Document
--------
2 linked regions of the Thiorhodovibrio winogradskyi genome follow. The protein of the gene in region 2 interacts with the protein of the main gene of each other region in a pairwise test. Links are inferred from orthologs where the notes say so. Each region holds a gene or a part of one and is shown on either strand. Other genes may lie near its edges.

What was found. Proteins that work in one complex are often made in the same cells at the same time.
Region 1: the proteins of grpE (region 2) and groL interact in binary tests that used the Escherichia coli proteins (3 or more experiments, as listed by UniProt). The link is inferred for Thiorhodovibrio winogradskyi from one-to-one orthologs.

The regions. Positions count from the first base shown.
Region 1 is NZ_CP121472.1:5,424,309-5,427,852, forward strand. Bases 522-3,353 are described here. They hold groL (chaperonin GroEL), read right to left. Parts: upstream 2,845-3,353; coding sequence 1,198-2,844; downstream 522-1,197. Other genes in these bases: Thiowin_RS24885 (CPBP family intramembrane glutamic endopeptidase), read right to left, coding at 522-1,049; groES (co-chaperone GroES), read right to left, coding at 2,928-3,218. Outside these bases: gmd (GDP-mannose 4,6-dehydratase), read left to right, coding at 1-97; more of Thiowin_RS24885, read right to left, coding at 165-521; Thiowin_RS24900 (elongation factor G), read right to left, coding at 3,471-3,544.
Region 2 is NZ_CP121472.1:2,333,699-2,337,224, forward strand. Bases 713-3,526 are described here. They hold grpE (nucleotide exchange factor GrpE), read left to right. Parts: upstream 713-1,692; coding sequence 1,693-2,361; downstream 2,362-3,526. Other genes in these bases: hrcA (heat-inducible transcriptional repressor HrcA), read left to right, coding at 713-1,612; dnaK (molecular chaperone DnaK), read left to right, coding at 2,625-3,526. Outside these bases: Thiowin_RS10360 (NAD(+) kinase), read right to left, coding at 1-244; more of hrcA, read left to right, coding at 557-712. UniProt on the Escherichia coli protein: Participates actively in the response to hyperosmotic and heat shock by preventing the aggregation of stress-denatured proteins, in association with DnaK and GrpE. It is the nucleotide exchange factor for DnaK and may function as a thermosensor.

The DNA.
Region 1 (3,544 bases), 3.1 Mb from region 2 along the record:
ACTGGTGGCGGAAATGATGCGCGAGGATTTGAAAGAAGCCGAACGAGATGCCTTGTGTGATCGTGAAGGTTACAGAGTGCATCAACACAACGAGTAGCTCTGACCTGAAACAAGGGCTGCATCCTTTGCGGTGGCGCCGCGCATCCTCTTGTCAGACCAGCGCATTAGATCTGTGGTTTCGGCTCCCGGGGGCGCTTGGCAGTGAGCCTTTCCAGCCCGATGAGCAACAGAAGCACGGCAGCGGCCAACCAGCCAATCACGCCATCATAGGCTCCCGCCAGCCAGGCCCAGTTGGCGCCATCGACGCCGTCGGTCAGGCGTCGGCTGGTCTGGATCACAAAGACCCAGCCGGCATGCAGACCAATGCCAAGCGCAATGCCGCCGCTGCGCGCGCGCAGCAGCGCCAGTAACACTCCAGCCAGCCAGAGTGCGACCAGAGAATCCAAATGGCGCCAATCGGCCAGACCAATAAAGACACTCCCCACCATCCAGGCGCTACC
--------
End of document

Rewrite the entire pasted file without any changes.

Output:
2 linked regions of the Thiorhodovibrio winogradskyi genome follow. The protein of the gene in region 2 interacts with the protein of the main gene of each other region in a pairwise test. Links are inferred from orthologs where the notes say so. Each region holds a gene or a part of one and is shown on either strand. Other genes may lie near its edges.

What was found. Proteins that work in one complex are often made in the same cells at the same time.
Region 1: the proteins of grpE (region 2) and groL interact in binary tests that used the Escherichia coli proteins (3 or more experiments, as listed by UniProt). The link is inferred for Thiorhodovibrio winogradskyi from one-to-one orthologs.

The regions. Positions count from the first base shown.
Region 1 is NZ_CP121472.1:5,424,309-5,427,852, forward strand. Bases 522-3,353 are described here. They hold groL (chaperonin GroEL), read right to left. Parts: upstream 2,845-3,353; coding sequence 1,198-2,844; downstream 522-1,197. Other genes in these bases: Thiowin_RS24885 (CPBP family intramembrane glutamic endopeptidase), read right to left, coding at 522-1,049; groES (co-chaperone GroES), read right to left, coding at 2,928-3,218. Outside these bases: gmd (GDP-mannose 4,6-dehydratase), read left to right, coding at 1-97; more of Thiowin_RS24885, read right to left, coding at 165-521; Thiowin_RS24900 (elongation factor G), read right to left, coding at 3,471-3,544.
Region 2 is NZ_CP121472.1:2,333,699-2,337,224, forward strand. Bases 713-3,526 are described here. They hold grpE (nucleotide exchange factor GrpE), read left to right. Parts: upstream 713-1,692; coding sequence 1,693-2,361; downstream 2,362-3,526. Other genes in these bases: hrcA (heat-inducible transcriptional repressor HrcA), read left to right, coding at 713-1,612; dnaK (molecular chaperone DnaK), read left to right, coding at 2,625-3,526. Outside these bases: Thiowin_RS10360 (NAD(+) kinase), read right to left, coding at 1-244; more of hrcA, read left to right, coding at 557-712. UniProt on the Escherichia coli protein: Participates actively in the response to hyperosmotic and heat shock by preventing the aggregation of stress-denatured proteins, in association with DnaK and GrpE. It is the nucleotide exchange factor for DnaK and may function as a thermosensor.

The DNA.
Region 1 (3,544 bases), 3.1 Mb from region 2 along the record:
ACTGGTGGCGGAAATGATGCGCGAGGATTTGAAAGAAGCCGAACGAGATGCCTTGTGTGATCGTGAAGGTTACAGAGTGCATCAACACAACGAGTAGCTCTGACCTGAAACAAGGGCTGCATCCTTTGCGGTGGCGCCGCGCATCCTCTTGTCAGACCAGCGCATTAGATCTGTGGTTTCGGCTCCCGGGGGCGCTTGGCAGTGAGCCTTTCCAGCCCGATGAGCAACAGAAGCACGGCAGCGGCCAACCAGCCAATCACGCCATCATAGGCTCCCGCCAGCCAGGCCCAGTTGGCGCCATCGACGCCGTCGGTCAGGCGTCGGCTGGTCTGGATCACAAAGACCCAGCCGGCATGCAGACCAATGCCAAGCGCAATGCCGCCGCTGCGCGCGCGCAGCAGCGCCAGTAACACTCCAGCCAGCCAGAGTGCGACCAGAGAATCCAAATGGCGCCAATCGGCCAGACCAATAAAGACACTCCCCACCATCCAGGCGCTACC